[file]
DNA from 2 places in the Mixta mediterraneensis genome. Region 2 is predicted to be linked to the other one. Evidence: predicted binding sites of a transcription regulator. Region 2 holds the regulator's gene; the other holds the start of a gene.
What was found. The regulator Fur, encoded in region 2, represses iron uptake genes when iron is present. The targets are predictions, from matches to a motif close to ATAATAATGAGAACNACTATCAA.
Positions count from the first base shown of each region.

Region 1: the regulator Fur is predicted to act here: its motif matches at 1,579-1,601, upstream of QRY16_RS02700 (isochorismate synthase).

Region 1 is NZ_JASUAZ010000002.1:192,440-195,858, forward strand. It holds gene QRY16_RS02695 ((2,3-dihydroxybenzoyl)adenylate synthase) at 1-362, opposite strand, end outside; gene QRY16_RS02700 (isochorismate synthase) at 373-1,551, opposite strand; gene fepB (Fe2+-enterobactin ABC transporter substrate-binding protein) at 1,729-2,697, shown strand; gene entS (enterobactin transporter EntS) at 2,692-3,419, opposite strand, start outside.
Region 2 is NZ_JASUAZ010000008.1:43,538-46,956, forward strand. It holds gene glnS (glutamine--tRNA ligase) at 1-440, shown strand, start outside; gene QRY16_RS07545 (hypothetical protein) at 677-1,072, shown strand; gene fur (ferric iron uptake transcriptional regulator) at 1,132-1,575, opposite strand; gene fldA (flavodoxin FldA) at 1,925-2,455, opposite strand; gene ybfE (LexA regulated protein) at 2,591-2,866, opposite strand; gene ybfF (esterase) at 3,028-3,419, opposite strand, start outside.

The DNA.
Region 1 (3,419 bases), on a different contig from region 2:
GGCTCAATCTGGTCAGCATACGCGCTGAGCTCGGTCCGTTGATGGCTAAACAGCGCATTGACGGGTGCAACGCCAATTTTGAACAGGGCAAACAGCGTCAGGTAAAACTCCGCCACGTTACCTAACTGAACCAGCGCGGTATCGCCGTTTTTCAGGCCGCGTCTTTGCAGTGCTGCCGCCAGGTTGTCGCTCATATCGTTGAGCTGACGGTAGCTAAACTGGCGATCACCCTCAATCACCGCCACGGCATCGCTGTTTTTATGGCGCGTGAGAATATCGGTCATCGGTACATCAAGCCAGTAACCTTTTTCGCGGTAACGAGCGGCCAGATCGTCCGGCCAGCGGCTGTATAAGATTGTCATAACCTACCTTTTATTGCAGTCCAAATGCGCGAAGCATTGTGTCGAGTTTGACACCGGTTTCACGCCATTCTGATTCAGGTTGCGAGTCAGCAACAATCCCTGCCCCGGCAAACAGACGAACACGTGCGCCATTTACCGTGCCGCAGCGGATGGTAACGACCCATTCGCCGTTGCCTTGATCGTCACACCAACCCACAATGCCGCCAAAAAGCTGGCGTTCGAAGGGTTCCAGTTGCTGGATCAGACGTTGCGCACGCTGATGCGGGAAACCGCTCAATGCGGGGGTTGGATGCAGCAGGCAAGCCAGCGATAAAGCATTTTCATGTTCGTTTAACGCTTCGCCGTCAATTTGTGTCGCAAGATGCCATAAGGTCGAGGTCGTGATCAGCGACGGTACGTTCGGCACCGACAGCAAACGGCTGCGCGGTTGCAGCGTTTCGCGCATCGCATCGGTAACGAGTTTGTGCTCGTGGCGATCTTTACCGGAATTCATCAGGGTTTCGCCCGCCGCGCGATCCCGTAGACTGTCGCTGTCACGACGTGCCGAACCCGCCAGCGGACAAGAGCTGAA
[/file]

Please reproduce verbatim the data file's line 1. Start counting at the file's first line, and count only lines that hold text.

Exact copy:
DNA from 2 places in the Mixta mediterraneensis genome. Region 2 is predicted to be linked to the other one. Evidence: predicted binding sites of a transcription regulator. Region 2 holds the regulator's gene; the other holds the start of a gene.